Bitcoin Prep Work: Preventing Softforks

What I Am Reading:

Can soft-forks be prevented? and linked within – a discussion to the mailing list.


At first, I really didn’t get this at all. I read that it was impossible, but I didn’t understand how.

As I read the mailing list, I got progressively more confused. I really didn’t understand what was being talked about – isStandard, Anyone-can-spend scripts, etc.

But finally, I came across the quote below, and it illuminated it all for me very well.

Since a soft-fork is a restriction of the consensus rules, I think the only way to have an un-soft-forkable cryptocurrency is creating a cryptocurrency where no transaction is valid.

Imagine I build a very minimal cryptocurrency where in the transaction output you only indicate the public key to send your coins to and the amount. One can still soft-fork it by deciding that, from now on, only even amounts are valid or only public keys that are a multiple of 10 are valid.

After I read this I understood the context of all the other elements they were discussing on the mailing list.

Bitcoin Prep Work: Introduction to Bitcoin Blockchain

What I Watched:

SF Bitcoin Devs Seminar: A Special Presentation By Matt Corallo of Blockstream

Link to slides.


Bitcoin is mostly focused on preventing double-spends using proof-of-work.

Proof-of-work is based off of Hashcash.

Hashcash is a poisson process.

A Bitcoin without block reward would end up as a disincentive miners to act honestly.

Confirmations: 51% hashpower isn’t necessary for a short-term attack.

Writing consensus code is interestingly difficult.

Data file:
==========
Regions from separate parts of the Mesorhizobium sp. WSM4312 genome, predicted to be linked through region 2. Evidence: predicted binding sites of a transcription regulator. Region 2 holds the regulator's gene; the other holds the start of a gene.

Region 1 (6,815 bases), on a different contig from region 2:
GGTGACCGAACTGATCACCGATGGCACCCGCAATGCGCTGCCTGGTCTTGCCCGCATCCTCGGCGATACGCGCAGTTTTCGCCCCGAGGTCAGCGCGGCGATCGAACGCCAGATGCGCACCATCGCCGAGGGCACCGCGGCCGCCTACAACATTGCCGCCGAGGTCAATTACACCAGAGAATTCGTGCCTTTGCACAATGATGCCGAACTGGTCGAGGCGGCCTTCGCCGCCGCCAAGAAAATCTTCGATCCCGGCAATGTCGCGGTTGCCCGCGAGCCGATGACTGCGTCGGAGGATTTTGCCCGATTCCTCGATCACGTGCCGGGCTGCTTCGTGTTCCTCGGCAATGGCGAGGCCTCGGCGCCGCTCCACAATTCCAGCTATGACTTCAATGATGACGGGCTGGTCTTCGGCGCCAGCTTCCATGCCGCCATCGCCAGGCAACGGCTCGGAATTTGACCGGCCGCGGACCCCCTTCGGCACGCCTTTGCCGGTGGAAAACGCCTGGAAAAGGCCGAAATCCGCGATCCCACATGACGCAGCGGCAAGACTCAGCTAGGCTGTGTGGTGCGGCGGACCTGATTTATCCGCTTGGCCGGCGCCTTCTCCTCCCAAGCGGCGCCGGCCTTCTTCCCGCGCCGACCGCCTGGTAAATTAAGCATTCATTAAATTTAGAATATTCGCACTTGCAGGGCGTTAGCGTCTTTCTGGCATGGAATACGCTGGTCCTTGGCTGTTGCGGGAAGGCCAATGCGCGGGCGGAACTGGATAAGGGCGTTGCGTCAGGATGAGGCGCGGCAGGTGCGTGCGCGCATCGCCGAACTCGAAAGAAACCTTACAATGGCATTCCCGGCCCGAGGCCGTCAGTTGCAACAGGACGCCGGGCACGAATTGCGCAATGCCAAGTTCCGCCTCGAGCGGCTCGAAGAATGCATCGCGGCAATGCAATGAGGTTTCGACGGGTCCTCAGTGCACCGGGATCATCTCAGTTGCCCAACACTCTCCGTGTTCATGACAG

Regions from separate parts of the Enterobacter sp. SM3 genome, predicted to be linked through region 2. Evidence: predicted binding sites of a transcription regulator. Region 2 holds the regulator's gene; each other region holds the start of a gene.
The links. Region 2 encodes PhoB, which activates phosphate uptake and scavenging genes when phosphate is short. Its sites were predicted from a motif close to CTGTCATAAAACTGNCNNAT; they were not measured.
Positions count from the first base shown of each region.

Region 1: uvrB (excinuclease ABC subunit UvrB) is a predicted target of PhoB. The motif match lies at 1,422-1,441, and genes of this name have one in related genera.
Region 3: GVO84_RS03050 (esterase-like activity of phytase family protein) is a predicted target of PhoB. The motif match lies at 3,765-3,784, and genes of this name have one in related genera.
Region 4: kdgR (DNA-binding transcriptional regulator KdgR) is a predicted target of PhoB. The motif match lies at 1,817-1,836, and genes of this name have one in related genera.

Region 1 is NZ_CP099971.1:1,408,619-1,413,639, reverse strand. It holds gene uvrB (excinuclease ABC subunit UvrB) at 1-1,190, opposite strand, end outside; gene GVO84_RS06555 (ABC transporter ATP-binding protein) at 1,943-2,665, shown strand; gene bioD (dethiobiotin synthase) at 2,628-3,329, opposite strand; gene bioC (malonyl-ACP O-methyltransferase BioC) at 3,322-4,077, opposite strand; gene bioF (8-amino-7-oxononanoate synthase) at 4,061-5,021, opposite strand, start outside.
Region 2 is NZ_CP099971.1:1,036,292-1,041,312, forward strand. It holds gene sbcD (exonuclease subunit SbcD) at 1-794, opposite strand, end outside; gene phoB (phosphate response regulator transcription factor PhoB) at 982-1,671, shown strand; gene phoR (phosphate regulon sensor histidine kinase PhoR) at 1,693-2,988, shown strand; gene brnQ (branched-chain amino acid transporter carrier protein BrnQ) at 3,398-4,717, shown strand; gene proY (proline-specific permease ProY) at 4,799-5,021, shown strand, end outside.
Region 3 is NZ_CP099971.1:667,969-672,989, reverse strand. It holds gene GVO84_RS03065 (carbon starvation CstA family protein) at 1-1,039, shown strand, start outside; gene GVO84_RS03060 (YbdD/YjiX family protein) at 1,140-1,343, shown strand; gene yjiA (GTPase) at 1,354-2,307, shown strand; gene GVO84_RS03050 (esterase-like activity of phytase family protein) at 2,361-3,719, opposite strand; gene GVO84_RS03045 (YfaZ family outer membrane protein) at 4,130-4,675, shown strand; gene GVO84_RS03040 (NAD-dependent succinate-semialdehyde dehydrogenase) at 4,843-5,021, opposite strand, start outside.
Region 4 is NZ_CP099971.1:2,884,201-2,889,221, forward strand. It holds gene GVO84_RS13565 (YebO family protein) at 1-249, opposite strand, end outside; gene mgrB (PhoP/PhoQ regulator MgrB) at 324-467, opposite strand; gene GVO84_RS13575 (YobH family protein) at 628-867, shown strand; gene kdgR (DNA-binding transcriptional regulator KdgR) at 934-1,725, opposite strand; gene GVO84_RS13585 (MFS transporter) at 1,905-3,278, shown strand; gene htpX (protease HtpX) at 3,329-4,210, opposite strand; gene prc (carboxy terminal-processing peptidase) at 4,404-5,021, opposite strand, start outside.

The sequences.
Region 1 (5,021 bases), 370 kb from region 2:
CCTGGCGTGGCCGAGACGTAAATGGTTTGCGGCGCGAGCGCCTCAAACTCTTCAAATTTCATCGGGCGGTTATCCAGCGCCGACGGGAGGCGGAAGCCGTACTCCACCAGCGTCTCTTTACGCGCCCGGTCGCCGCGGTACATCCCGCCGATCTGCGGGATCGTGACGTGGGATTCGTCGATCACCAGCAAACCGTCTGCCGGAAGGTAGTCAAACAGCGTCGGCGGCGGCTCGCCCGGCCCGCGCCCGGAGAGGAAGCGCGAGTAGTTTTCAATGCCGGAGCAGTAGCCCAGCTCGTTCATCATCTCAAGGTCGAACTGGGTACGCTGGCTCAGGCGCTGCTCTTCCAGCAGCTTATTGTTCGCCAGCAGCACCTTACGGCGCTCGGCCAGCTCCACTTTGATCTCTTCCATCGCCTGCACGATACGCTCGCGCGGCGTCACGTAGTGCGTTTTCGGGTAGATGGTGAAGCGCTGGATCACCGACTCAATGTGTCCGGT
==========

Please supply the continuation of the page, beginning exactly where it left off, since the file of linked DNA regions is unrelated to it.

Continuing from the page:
The coding to consensus slide was probably the most interesting part of the talk, at least to me.


Great talk – I learned a lot about forking, and the Bad Ideas section was very enlightening.

The thing I really took away from this talk was: Bitcoin is a fragile system, but has a GREAT incentive structure, that takes weaknesses (eg. miners could try and double-spend) into strengths (if they double-spend, it destroys the use case).

Bitcoin Prep Work: Bitcoin’s Academic Pedigree

What I Read

I read Bitcoin’s Academic Pedigree.


Was very interesting to trace Bitcoin back to its original ideas. This paper was not very technical, but was rather a sort of technical recap. Any advanced topics were spelled out quite easily, even something seemingly complicated like Blockchain is described in very simple language.

This is definitely a paper that I will refer back on in the future. There is just so much history, I am sure I missed something.

The most interesting thing I learned was about hashcash. I didn’t realize that the solving of the puzzle itself, was the cash, in this protocol. It was cool seeing how Bitcoin was adopted to include proof-of-work, and the coinage/cash element was a complete separate part of this element.

Also, reading about Blockchains as a separate entity, with the paper evaluating the usage of a Blockchain among a consortium of banks, as the small number of parties would not need Nakamoto consensus.

Bitcoin Prep Work: If I’d Known What We Were Starting

What I Read